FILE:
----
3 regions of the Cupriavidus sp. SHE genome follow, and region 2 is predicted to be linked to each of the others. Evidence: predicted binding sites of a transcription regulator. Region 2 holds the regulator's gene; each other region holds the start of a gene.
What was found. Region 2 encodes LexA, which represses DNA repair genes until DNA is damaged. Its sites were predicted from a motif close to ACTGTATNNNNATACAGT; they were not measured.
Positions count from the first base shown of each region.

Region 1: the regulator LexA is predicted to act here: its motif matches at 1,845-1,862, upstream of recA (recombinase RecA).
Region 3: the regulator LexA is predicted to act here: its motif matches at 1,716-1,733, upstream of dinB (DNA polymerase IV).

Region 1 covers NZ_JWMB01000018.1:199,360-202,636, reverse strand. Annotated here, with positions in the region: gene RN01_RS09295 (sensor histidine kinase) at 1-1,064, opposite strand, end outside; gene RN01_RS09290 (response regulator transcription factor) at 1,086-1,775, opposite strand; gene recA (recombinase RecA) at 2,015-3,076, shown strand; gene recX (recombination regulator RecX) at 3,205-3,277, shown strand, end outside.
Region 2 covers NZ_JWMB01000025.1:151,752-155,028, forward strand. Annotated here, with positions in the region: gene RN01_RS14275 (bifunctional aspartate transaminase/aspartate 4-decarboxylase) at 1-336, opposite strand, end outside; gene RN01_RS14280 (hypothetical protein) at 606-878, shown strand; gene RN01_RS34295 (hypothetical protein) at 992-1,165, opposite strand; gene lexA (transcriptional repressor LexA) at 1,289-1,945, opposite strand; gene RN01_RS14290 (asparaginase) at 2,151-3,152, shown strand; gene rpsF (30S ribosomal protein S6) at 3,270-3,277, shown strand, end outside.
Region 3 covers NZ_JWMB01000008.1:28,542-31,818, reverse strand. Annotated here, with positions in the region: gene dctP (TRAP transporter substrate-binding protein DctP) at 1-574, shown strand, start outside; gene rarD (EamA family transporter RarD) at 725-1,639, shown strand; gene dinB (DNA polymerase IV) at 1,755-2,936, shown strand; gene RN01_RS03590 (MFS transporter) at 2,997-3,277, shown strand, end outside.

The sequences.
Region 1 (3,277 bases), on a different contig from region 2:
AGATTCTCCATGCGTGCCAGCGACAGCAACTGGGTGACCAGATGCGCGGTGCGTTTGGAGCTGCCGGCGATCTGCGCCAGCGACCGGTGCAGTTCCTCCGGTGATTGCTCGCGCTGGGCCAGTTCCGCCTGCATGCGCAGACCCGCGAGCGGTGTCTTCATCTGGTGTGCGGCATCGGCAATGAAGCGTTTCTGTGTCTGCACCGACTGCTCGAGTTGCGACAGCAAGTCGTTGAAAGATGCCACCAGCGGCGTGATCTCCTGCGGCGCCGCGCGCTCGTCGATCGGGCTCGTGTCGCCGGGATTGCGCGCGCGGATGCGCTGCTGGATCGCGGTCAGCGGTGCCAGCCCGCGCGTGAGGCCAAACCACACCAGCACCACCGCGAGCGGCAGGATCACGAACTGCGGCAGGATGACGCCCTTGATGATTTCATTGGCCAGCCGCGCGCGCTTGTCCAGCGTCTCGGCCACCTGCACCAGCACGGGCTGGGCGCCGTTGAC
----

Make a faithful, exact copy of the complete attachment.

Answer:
3 regions of the Cupriavidus sp. SHE genome follow, and region 2 is predicted to be linked to each of the others. Evidence: predicted binding sites of a transcription regulator. Region 2 holds the regulator's gene; each other region holds the start of a gene.
What was found. Region 2 encodes LexA, which represses DNA repair genes until DNA is damaged. Its sites were predicted from a motif close to ACTGTATNNNNATACAGT; they were not measured.
Positions count from the first base shown of each region.

Region 1: the regulator LexA is predicted to act here: its motif matches at 1,845-1,862, upstream of recA (recombinase RecA).
Region 3: the regulator LexA is predicted to act here: its motif matches at 1,716-1,733, upstream of dinB (DNA polymerase IV).

Region 1 covers NZ_JWMB01000018.1:199,360-202,636, reverse strand. Annotated here, with positions in the region: gene RN01_RS09295 (sensor histidine kinase) at 1-1,064, opposite strand, end outside; gene RN01_RS09290 (response regulator transcription factor) at 1,086-1,775, opposite strand; gene recA (recombinase RecA) at 2,015-3,076, shown strand; gene recX (recombination regulator RecX) at 3,205-3,277, shown strand, end outside.
Region 2 covers NZ_JWMB01000025.1:151,752-155,028, forward strand. Annotated here, with positions in the region: gene RN01_RS14275 (bifunctional aspartate transaminase/aspartate 4-decarboxylase) at 1-336, opposite strand, end outside; gene RN01_RS14280 (hypothetical protein) at 606-878, shown strand; gene RN01_RS34295 (hypothetical protein) at 992-1,165, opposite strand; gene lexA (transcriptional repressor LexA) at 1,289-1,945, opposite strand; gene RN01_RS14290 (asparaginase) at 2,151-3,152, shown strand; gene rpsF (30S ribosomal protein S6) at 3,270-3,277, shown strand, end outside.
Region 3 covers NZ_JWMB01000008.1:28,542-31,818, reverse strand. Annotated here, with positions in the region: gene dctP (TRAP transporter substrate-binding protein DctP) at 1-574, shown strand, start outside; gene rarD (EamA family transporter RarD) at 725-1,639, shown strand; gene dinB (DNA polymerase IV) at 1,755-2,936, shown strand; gene RN01_RS03590 (MFS transporter) at 2,997-3,277, shown strand, end outside.

The sequences.
Region 1 (3,277 bases), on a different contig from region 2:
AGATTCTCCATGCGTGCCAGCGACAGCAACTGGGTGACCAGATGCGCGGTGCGTTTGGAGCTGCCGGCGATCTGCGCCAGCGACCGGTGCAGTTCCTCCGGTGATTGCTCGCGCTGGGCCAGTTCCGCCTGCATGCGCAGACCCGCGAGCGGTGTCTTCATCTGGTGTGCGGCATCGGCAATGAAGCGTTTCTGTGTCTGCACCGACTGCTCGAGTTGCGACAGCAAGTCGTTGAAAGATGCCACCAGCGGCGTGATCTCCTGCGGCGCCGCGCGCTCGTCGATCGGGCTCGTGTCGCCGGGATTGCGCGCGCGGATGCGCTGCTGGATCGCGGTCAGCGGTGCCAGCCCGCGCGTGAGGCCAAACCACACCAGCACCACCGCGAGCGGCAGGATCACGAACTGCGGCAGGATGACGCCCTTGATGATTTCATTGGCCAGCCGCGCGCGCTTGTCCAGCGTCTCGGCCACCTGCACCAGCACGGGCTGGGCGCCGTTGAC